Fall is a pivotal season for many animal species. With winter looming, animals are constantly on the move, creating dens, hoarding food, and generally preparing for the long winter ahead. Skunks are no different.
As the weather cools off, these malodorous mammals start eating as much as possible in an effort to increase body fat, which allows them to stay warm during winter dormancy. Besides gorging themselves, also on a skunk’s checklist is finding a suitable winter den—which hopefully isn’t anywhere near your house.
Do Skunks Hibernate?
Skunks do not hibernate.
They do enter a state of reduced metabolic activity similar to hibernation—called torpor—in times of extreme cold. Unlike true hibernation, skunks in torpor wake up from time to time. Skunks enter torpor from the safety of their dens.
Once the cold starts to set in, a skunk will prepare its den by blocking off the entrance with leaves and grass to keep cold air out.
It isn’t uncommon for several skunks to burrow together, since cohabitating skunks benefit from something called social thermoregulation, where they use each other to stay warm. This added warmth is so appealing that even male skunks—who normally do not tolerate the presence of other males—will temporarily bunk up together when it’s cold out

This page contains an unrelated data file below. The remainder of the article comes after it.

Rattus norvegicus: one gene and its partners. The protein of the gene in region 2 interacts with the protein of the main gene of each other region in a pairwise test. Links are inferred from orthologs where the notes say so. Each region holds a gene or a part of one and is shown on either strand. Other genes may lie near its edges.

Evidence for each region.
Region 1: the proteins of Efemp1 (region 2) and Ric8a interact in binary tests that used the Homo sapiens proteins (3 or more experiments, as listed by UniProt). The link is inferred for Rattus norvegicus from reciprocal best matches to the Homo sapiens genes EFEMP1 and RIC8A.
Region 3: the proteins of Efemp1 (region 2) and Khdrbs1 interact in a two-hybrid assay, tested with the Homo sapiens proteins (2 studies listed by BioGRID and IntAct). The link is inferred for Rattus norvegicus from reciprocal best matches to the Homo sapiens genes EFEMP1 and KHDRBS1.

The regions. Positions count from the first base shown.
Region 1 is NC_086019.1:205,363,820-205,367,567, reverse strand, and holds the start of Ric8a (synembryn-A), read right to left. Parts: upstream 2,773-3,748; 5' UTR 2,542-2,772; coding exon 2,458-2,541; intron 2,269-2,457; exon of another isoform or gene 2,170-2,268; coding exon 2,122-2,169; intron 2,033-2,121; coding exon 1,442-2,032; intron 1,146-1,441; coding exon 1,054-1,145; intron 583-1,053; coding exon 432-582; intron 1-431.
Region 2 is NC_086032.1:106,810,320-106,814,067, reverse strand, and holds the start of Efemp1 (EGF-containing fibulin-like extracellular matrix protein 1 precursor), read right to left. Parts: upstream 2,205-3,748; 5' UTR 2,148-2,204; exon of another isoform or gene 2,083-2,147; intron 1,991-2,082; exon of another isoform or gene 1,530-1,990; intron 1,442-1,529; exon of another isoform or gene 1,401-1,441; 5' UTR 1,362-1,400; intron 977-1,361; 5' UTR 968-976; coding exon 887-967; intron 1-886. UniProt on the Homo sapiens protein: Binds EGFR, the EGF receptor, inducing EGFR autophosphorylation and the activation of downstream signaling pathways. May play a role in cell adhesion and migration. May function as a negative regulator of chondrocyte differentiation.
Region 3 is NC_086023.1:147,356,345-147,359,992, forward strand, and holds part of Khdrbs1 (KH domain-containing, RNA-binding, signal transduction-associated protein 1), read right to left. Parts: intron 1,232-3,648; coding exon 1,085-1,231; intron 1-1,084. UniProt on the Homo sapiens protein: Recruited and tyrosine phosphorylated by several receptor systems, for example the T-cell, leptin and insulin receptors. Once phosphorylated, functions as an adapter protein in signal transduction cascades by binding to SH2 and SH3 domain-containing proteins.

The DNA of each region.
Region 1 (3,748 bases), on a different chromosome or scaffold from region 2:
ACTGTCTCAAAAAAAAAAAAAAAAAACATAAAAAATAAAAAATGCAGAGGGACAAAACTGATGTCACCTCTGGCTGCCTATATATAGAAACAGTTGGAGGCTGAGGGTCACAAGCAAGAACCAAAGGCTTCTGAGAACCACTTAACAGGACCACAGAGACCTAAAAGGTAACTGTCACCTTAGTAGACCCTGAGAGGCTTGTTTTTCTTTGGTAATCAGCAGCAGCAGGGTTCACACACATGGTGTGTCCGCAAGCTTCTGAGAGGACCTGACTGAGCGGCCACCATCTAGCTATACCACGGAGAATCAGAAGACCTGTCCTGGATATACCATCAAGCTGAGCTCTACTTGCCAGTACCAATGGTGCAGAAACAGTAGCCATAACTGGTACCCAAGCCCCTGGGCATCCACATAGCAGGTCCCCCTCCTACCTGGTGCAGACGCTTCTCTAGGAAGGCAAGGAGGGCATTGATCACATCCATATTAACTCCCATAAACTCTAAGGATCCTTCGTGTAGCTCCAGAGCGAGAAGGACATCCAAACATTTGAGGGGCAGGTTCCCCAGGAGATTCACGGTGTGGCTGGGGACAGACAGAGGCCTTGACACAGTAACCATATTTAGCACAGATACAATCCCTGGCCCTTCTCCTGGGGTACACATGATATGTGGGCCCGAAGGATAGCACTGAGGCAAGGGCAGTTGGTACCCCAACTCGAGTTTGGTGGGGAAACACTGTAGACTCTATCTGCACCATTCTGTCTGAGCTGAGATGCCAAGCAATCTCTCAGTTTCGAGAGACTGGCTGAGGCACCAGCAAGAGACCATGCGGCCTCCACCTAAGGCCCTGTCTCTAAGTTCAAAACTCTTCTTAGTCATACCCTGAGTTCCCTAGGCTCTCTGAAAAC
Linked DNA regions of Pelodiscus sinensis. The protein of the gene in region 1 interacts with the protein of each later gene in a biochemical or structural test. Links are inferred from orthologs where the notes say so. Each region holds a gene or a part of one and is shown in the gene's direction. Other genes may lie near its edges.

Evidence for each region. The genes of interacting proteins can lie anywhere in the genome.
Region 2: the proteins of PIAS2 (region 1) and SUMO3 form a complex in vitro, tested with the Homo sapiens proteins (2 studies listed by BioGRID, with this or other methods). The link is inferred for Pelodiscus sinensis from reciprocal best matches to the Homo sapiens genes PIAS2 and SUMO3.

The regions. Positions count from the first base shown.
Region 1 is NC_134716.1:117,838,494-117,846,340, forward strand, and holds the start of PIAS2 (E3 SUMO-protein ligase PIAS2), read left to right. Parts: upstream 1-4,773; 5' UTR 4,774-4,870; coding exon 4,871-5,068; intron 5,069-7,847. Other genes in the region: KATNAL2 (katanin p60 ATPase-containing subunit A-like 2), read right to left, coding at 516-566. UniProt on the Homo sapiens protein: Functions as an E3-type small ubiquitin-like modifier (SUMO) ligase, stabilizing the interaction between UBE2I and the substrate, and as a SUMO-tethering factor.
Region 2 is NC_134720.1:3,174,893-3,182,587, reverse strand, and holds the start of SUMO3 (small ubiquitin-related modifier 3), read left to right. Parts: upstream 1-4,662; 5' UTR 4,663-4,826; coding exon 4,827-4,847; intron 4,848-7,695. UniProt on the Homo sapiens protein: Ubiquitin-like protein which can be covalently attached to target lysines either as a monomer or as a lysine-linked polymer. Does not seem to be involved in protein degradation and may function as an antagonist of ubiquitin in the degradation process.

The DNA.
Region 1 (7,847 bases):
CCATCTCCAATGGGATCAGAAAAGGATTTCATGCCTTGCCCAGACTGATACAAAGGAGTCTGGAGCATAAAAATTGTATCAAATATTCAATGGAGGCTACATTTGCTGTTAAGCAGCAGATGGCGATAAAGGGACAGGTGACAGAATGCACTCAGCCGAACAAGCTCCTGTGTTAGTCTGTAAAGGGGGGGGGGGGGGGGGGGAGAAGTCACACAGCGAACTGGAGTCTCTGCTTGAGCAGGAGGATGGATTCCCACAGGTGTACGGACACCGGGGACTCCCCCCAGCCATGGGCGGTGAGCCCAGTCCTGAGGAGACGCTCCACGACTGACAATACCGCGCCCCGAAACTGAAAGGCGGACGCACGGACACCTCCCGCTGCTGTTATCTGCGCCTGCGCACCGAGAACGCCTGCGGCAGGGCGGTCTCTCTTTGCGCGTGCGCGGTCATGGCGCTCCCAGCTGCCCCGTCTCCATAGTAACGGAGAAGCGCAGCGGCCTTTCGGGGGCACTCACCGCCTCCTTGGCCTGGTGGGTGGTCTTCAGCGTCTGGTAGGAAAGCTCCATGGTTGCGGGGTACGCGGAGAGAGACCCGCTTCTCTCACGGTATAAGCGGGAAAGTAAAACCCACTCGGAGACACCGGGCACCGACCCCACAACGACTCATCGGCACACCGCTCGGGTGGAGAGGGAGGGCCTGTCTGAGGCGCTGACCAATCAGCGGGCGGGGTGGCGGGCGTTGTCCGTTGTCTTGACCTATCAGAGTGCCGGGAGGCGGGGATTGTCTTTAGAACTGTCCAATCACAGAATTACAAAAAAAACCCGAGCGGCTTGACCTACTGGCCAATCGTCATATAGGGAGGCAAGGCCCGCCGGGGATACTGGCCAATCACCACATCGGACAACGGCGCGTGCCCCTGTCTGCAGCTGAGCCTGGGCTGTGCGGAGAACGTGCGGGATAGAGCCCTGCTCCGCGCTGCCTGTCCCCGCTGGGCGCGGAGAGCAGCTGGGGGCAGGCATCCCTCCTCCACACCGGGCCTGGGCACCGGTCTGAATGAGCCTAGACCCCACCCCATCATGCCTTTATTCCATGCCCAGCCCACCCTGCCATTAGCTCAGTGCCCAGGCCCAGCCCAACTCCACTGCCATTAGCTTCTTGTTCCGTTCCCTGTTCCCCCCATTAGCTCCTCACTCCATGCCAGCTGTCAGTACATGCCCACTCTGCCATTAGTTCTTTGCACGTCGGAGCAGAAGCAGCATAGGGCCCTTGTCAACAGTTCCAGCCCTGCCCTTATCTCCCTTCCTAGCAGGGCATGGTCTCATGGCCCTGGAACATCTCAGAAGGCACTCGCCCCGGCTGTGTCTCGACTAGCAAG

Where Do Skunks Burrow?
Female skunks select den sites that are quiet and dark for the sense of security these sites afford their young. Skunks that live in residential areas are known to find comfort underneath porches and decks.
While they can dig their own burrows, they usually prefer to move into spaces that belong (or belonged) to someone else. For example, skunks that live away from residential areas will often commandeer burrows dug and deserted by other animals, like woodchucks or foxes.
What Are the Signs a Skunk is Under Your House?
The most obvious signs a skunk is under your house are smell, holes, and tracks.
Skunks are infamous for the musky, foul odor they emit. If you notice the persistent odor emanating from underneath your house, it’s likely that a skunk has created a den.
Skunks are also known to leave small, shallow, and perfectly circular holes in the ground in order to locate and feed on insects. Look for these holes around your house’s porch and in your yard.
Skunks can also leave tracks, showing five toes and long claw marks. They are often thought to look like miniature bear tracks.
You also might be able to hear skunk sounds under your house. These can include squeals, hisses, whimpers, or grumping sounds.